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Sharing Deaf Survivors’ Stories
Presented by Patti Durr
Sunday, April 29th at 2 p.m.
Congregation Beth Hamedresh – Beth Israel (BHBI)
1369 East Avenue  •  Rochester, NY 14610

 

voice interpreter provided by BHBI

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Welcome, Loved One

A few weeks ago I was in Tulum, Mexico for a week of yoga, meditation and silent beach walks. I arrived at night after everyone else had gone to sleep. Inside my cabana two flickering candles revealed a comfy bed draped in mosquito netting with a welcome card on the pillow. I picked up the card and read what was written. Holding it next to my heart I smiled. Then I crawled under the covers and drifted off to sleep.

The next morning as I was journaling in my notebook, I thought about the card and scribbled down what it had said: You are worth loving. I had a funny feeling that what I wrote wasn’t quite right, so I went back to my cabana to double-check. Sure enough, I had misquoted the card. It actually read: I am worth loving.

Notice the difference?

Why is it so easy to believe others are worth loving, but so hard to believe it about ourselves? Why is it difficult to say? To know? To live?

This isn’t a narcissistic kind of love; rather, it’s a “love your neighbor as yourself” kind of love. Eating mindfully, treating ourselves with kindness, practicing yoga — these are ways we can love ourselves by being stewards of our body and soul.

I began practicing yoga years ago after watching my then-boyfriend (now husband) ease into a backbend with grace. To this day I still can’t do that, but it doesn’t matter because self-love is about accepting myself for who I am, not what I can achieve. I will be blogging about yoga twice a week for the Eat Wasa Feel Good team (my partner, Zandria, introduced herself yesterday as the vegan blogger).

So here’s a warm welcome to you, loved one, and an invitation to join me on this journey. Feel free to post comments, questions or ideas. You can also e-mail me or visit my personal blog, Roughly Speaking.

Oh, by the way, my name is Jenny. And I am worth loving.

Skinny Female Dog

Have you read the book Skinny Female Dog yet? (That’s not the real title, but I don’t like to cuss on blogs.) I laughed my way through it with advice like “All carbs are not created equal. There are two types: simple and complex. Simple carbohydrates suck and are as nutritionally beneficial as toilet paper.” The authors’ big tip throughout the book was to “use your head” when you make choices about eating. They are proponents of no meat and no dairy. I’m of the mindset that I need a little of those food groups for a well-balanced diet (my head says there’s something not quite right about a replacing meat and dairy with soymilk, soy “cheese,” soy “meat,” etc. – BUT that’s just me. The book has some great info in there and is worth the read.)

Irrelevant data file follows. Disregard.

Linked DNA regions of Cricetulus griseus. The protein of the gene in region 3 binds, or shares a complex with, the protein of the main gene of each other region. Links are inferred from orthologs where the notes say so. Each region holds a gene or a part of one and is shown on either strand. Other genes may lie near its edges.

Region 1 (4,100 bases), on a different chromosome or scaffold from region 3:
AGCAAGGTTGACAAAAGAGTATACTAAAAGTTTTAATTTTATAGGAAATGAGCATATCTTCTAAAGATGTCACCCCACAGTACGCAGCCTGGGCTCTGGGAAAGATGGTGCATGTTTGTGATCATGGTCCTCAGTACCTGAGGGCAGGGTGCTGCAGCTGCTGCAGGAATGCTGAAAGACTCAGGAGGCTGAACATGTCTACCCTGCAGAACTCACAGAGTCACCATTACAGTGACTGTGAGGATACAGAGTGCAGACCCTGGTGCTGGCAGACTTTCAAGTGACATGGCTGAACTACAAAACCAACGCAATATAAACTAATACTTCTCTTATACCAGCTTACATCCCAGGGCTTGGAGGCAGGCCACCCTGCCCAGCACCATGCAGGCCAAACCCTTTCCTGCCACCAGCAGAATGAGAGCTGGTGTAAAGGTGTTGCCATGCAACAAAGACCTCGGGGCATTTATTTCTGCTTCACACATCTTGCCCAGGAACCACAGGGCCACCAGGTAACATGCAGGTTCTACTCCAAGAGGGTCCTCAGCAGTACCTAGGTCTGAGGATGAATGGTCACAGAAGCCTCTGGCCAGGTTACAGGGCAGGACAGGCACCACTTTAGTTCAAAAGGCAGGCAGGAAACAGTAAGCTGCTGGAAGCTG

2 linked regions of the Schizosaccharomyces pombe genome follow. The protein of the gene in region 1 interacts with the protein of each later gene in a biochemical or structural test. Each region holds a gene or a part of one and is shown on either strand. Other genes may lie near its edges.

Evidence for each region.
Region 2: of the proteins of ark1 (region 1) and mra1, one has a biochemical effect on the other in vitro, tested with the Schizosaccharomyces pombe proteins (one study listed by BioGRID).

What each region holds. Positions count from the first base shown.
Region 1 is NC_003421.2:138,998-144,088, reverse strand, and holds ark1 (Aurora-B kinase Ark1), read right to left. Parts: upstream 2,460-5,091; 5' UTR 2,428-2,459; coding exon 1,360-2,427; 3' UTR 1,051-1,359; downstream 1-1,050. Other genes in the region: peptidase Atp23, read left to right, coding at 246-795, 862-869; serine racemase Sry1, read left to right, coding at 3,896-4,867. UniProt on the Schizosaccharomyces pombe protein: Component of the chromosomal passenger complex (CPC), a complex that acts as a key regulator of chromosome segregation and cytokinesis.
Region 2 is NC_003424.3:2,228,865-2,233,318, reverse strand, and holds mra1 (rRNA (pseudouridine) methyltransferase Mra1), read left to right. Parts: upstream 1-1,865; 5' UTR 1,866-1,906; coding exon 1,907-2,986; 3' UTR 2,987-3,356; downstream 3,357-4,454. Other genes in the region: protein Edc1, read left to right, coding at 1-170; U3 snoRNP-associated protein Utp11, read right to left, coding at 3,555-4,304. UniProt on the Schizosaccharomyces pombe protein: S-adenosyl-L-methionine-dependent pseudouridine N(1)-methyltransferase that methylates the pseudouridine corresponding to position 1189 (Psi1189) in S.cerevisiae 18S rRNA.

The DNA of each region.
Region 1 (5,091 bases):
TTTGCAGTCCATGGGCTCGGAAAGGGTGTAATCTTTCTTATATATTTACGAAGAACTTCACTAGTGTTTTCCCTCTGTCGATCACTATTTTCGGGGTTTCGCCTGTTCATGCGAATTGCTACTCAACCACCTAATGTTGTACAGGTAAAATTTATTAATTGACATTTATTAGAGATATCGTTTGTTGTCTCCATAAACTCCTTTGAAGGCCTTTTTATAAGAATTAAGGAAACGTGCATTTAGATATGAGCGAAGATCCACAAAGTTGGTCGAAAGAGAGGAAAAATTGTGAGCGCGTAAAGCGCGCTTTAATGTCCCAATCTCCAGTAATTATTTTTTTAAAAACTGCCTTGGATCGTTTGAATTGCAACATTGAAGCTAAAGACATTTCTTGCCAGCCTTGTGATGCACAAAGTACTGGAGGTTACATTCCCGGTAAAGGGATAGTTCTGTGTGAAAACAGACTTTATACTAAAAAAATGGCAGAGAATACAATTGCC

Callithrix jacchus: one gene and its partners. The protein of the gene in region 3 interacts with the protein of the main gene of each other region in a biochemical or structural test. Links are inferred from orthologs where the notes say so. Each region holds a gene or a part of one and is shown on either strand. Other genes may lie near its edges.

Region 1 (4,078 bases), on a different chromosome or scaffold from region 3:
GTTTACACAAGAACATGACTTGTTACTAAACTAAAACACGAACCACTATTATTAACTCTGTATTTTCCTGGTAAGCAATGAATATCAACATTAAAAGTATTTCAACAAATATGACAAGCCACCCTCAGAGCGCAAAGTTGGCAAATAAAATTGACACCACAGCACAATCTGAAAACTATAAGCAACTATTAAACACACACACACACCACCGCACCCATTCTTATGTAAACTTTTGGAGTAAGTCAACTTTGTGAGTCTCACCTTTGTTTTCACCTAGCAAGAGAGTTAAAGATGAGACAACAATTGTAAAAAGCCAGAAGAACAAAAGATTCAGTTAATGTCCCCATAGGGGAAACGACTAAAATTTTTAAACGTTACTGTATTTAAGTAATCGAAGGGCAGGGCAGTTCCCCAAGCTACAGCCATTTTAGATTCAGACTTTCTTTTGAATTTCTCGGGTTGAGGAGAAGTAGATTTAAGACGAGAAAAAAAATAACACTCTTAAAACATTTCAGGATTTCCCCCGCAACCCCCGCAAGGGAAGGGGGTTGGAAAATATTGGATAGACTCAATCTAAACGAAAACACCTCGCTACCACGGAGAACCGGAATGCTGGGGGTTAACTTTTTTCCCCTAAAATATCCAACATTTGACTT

Moving on, the point I’m trying to make is that I visited the authors’ website the other day. Watch their Video Interview. I loved it. It took one of the author’s seven years to transform her eating habits. The other one – ten years. Their message is so clear and true: the goal is to eat well and do the best you can, but no one is perfect. It’s takes time to change your diet. Taste buds need to be retrained. Moving towards healthier foods is a progression. You give up what you can and don’t beat yourself up when you eat something less than ideal.  Š

Chilling Out with Forward Bends

I glanced at a weather map of the United States today and it’s orange, darker orange, and red all over. In other words, it’s hot.

I tend to have a high tolerance for 90 degree weather, so I revel in it, but my yoga teacher says the heat makes a lot of people irritable.

She thought we should focus on cooling poses in class today.

We worked on variations of Downward Facing Dog – using a chair, then a wall, then the regular way – and then spent some time in Child’s Pose, Uttanasana (Standing Forward Bend), and Paschimottanasana (Seated Forward Bend*).

“Forward bend poses are great for settling you down when you’re feeling agitated,” the teacher said. “You may sweat while you’re in the pose, but they’re calming on the nervous system.”

I must say, it is amazing how as the class continued I felt myself grow into silence as I streeeeeetched out, my heart resting peacefully inside.

So if you find yourself snapping at people (including yourself) or not tolerating the traffic or noticing that things that you usually don’t mind are bugging you, take heart. It might simply be the heat. Try breathing a few times . . . and don’t forget to bend.

*In Seated Forward Bend, I have to sit on two blankets and lasso a strap around the balls of my feet to hang onto and pull myself forward because I can’t reach my arms to my toes. The teacher looks just like the lady in this picture when she’s in the pose, but she mentioned that 18 years ago she had to use blankets and straps too. So. By my calculations I should be able to do Seated Forward Bend without props in 15 years. I wasn’t discouraged by this. I was excited. The human body is amazing. Anyway, I’m pretty sure you’re not supposed to think about those things in yoga class, but sometimes I can’t help it!   

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